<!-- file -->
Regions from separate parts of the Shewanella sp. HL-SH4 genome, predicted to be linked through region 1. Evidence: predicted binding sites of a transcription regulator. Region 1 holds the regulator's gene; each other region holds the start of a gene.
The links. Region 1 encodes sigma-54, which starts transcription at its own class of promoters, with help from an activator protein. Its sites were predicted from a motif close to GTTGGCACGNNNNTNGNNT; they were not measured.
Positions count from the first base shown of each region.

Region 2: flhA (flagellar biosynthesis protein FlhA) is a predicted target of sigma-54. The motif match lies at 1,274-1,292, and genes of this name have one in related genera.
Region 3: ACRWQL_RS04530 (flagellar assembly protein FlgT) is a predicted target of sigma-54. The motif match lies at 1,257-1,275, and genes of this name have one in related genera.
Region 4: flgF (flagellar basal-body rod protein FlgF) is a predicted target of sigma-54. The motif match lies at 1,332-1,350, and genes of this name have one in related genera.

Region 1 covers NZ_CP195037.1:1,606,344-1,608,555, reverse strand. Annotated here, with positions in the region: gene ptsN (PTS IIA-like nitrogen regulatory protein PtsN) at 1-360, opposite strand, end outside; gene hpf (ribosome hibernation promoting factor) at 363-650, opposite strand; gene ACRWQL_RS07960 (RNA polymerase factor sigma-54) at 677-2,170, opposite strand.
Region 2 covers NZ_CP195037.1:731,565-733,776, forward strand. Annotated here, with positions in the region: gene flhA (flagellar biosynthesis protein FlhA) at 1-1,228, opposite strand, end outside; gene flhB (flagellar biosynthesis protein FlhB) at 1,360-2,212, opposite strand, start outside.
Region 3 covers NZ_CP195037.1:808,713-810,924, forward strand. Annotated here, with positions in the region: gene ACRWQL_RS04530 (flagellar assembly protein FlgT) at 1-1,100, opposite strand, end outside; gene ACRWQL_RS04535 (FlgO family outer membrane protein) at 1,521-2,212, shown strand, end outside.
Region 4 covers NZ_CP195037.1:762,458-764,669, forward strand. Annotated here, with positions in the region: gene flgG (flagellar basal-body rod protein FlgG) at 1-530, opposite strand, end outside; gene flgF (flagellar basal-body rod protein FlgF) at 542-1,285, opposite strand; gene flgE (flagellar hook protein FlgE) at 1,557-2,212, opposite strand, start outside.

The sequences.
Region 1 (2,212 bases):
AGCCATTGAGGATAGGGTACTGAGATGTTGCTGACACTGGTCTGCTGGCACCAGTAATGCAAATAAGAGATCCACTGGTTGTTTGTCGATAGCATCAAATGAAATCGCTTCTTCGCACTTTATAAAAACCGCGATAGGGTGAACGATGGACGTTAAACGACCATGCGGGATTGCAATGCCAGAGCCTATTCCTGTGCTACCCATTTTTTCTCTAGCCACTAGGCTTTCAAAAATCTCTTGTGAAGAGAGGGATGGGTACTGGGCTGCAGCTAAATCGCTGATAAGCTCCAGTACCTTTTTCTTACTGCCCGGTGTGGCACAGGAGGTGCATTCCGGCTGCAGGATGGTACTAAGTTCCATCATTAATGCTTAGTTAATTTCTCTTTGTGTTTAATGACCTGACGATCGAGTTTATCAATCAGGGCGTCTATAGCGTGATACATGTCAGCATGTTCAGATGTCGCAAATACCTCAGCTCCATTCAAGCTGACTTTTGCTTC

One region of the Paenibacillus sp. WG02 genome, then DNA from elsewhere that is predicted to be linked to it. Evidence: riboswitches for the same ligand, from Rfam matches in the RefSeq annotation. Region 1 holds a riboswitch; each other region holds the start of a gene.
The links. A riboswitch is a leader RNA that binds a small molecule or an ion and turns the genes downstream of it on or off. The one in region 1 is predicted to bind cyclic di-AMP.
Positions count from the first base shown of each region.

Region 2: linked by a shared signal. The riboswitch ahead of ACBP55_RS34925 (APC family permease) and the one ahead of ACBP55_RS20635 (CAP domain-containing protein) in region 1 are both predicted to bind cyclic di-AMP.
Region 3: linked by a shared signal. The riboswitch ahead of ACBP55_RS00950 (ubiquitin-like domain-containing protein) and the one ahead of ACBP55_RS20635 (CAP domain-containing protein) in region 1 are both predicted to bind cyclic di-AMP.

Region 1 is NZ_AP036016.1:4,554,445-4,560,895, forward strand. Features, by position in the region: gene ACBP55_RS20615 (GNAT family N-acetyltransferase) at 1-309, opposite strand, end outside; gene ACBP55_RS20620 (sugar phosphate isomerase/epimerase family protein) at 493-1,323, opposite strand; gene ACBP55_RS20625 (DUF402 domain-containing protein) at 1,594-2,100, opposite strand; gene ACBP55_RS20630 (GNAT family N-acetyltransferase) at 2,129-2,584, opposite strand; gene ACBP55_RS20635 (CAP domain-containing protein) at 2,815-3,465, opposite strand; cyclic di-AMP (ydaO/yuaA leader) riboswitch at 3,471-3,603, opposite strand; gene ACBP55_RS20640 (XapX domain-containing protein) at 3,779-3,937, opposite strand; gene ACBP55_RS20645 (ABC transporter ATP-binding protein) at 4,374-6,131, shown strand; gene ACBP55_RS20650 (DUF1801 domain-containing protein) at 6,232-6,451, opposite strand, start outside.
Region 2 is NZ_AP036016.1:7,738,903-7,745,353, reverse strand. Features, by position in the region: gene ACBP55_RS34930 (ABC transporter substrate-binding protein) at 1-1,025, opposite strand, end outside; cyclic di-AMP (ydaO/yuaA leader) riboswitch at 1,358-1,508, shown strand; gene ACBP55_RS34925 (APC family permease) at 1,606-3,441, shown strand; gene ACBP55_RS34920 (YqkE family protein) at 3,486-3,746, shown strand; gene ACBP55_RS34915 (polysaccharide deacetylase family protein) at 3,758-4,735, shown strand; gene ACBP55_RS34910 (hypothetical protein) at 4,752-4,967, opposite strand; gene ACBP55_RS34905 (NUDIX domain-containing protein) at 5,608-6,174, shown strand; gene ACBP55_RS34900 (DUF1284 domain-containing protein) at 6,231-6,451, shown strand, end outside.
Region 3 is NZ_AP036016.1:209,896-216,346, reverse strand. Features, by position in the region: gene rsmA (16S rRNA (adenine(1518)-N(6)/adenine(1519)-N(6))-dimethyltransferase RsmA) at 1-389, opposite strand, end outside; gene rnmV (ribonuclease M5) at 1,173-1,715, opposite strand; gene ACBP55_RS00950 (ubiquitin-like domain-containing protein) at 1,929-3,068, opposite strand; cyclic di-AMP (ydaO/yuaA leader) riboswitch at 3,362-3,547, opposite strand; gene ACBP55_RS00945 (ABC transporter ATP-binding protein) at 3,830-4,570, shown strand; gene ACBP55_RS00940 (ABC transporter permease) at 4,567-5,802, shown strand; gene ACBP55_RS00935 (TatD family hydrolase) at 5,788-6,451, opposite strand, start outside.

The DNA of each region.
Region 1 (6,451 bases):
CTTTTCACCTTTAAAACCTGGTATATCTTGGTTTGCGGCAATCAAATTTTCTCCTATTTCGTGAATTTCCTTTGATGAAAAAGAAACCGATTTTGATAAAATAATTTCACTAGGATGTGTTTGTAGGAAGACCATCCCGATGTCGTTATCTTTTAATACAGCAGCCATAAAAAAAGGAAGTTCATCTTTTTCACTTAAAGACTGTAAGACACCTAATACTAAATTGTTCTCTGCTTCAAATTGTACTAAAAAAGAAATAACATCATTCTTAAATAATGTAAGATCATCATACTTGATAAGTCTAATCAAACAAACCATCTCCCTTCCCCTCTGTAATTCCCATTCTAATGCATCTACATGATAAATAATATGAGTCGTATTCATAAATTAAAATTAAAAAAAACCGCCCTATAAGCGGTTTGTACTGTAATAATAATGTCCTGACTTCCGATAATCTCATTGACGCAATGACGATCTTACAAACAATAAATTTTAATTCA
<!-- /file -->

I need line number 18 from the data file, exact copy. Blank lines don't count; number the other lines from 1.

Region 3: linked by a shared signal. The riboswitch ahead of ACBP55_RS00950 (ubiquitin-like domain-containing protein) and the one ahead of ACBP55_RS20635 (CAP domain-containing protein) in region 1 are both predicted to bind cyclic di-AMP.